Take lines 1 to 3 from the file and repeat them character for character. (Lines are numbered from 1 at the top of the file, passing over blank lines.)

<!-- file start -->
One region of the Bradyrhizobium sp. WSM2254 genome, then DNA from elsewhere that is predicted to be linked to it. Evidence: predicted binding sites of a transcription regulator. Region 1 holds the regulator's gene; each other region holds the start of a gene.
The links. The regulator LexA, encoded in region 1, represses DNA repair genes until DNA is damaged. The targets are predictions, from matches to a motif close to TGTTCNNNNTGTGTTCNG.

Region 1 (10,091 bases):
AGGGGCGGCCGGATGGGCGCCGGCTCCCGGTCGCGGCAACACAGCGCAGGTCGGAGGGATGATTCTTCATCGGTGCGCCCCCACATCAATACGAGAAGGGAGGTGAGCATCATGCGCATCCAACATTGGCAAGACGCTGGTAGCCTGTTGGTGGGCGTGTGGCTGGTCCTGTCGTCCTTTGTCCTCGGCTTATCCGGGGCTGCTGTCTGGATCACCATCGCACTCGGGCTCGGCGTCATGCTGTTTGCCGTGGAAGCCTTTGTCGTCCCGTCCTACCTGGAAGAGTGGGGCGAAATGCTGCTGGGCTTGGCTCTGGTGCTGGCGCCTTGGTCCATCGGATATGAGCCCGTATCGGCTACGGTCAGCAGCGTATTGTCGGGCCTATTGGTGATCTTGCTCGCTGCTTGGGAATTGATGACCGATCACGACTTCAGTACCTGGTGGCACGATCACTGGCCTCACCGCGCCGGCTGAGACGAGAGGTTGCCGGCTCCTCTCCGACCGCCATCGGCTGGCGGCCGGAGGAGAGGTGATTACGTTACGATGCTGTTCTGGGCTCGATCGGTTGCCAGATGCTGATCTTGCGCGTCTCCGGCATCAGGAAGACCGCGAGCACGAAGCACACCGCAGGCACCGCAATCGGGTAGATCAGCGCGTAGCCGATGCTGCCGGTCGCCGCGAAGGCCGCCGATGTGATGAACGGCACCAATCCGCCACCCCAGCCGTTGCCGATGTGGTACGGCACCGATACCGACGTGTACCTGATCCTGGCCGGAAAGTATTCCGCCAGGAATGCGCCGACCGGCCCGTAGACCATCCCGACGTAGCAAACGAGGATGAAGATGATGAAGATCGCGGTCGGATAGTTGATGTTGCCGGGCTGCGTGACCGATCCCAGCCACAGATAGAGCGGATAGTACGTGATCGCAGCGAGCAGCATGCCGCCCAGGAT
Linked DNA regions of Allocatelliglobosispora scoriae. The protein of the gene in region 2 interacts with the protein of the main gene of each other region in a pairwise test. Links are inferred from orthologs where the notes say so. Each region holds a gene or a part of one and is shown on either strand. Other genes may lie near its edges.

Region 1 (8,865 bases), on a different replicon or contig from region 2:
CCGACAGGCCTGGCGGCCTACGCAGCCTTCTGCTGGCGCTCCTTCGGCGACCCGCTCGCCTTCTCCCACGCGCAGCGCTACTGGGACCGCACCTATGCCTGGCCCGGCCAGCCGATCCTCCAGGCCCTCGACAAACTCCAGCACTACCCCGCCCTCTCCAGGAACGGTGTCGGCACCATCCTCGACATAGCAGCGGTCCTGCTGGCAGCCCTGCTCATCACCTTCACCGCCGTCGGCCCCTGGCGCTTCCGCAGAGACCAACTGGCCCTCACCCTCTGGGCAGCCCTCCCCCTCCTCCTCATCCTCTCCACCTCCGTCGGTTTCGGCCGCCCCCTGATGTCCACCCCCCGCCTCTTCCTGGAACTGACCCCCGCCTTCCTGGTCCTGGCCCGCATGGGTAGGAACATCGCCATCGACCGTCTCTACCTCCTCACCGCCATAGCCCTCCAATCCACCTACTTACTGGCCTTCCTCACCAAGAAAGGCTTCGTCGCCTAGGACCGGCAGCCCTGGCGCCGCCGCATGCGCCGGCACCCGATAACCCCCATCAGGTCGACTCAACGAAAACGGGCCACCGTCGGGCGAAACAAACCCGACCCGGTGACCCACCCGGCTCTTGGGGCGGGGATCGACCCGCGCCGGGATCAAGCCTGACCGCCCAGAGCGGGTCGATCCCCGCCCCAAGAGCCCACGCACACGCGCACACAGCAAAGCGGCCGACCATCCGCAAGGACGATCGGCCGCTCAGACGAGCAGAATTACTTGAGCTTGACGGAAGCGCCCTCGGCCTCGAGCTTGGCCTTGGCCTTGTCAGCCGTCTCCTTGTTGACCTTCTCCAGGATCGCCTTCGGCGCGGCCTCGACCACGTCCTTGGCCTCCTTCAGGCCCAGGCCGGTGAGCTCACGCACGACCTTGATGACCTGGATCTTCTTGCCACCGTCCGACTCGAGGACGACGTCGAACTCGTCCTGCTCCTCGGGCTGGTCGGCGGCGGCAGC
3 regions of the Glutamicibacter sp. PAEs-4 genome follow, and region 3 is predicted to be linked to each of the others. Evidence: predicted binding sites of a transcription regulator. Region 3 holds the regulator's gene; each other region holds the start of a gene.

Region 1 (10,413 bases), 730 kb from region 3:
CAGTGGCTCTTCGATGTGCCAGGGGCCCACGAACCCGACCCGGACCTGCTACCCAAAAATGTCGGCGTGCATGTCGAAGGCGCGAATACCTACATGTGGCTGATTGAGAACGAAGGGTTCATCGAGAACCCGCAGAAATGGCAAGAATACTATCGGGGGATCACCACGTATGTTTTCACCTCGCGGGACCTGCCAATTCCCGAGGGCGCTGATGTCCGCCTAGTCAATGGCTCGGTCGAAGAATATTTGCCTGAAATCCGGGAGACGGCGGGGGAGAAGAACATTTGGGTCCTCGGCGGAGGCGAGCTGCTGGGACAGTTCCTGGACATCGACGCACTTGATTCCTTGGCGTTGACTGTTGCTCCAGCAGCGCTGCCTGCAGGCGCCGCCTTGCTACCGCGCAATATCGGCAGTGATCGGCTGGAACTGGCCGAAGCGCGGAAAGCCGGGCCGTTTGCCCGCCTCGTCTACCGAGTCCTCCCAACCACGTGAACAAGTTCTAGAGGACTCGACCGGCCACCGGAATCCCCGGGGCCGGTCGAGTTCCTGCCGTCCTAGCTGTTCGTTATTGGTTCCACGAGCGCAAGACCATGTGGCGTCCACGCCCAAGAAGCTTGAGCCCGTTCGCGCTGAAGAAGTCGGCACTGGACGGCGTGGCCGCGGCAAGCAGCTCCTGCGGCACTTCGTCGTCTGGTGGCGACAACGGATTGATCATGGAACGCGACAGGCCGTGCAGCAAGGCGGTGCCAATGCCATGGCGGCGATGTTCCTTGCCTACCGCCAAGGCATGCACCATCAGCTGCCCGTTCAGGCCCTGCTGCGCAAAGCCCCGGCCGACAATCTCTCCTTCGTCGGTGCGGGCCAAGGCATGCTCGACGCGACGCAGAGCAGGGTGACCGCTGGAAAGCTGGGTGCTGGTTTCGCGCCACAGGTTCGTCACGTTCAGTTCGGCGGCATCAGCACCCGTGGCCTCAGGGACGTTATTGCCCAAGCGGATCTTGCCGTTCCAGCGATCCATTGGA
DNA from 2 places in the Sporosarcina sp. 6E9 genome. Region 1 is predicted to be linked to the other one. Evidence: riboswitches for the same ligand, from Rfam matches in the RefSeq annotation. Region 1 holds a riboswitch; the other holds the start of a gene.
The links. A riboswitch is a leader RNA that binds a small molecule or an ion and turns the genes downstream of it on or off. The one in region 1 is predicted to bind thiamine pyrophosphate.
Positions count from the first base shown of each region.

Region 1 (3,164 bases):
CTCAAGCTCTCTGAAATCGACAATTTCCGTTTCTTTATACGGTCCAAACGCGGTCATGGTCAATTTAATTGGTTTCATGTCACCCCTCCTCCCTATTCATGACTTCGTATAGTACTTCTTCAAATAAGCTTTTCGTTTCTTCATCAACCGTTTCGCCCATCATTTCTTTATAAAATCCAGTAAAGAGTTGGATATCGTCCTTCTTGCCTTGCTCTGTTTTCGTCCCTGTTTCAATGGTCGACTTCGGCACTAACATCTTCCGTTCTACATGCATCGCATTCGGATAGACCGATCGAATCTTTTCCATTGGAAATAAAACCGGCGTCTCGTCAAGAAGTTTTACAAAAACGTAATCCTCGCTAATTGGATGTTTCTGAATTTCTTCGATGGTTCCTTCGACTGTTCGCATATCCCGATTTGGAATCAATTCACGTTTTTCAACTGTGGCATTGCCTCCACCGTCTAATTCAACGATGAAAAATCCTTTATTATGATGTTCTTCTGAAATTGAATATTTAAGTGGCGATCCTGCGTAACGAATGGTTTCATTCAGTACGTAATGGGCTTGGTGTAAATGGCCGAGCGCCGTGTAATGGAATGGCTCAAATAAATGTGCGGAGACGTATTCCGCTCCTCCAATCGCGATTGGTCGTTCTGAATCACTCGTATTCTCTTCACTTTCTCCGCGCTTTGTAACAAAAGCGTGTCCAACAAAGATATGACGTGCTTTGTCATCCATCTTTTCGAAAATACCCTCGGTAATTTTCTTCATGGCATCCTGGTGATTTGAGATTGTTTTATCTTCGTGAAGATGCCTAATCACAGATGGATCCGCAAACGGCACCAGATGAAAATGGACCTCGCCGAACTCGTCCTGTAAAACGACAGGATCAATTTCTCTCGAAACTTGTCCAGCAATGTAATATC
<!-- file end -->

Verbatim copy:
One region of the Bradyrhizobium sp. WSM2254 genome, then DNA from elsewhere that is predicted to be linked to it. Evidence: predicted binding sites of a transcription regulator. Region 1 holds the regulator's gene; each other region holds the start of a gene.
The links. The regulator LexA, encoded in region 1, represses DNA repair genes until DNA is damaged. The targets are predictions, from matches to a motif close to TGTTCNNNNTGTGTTCNG.

Region 1 (10,091 bases):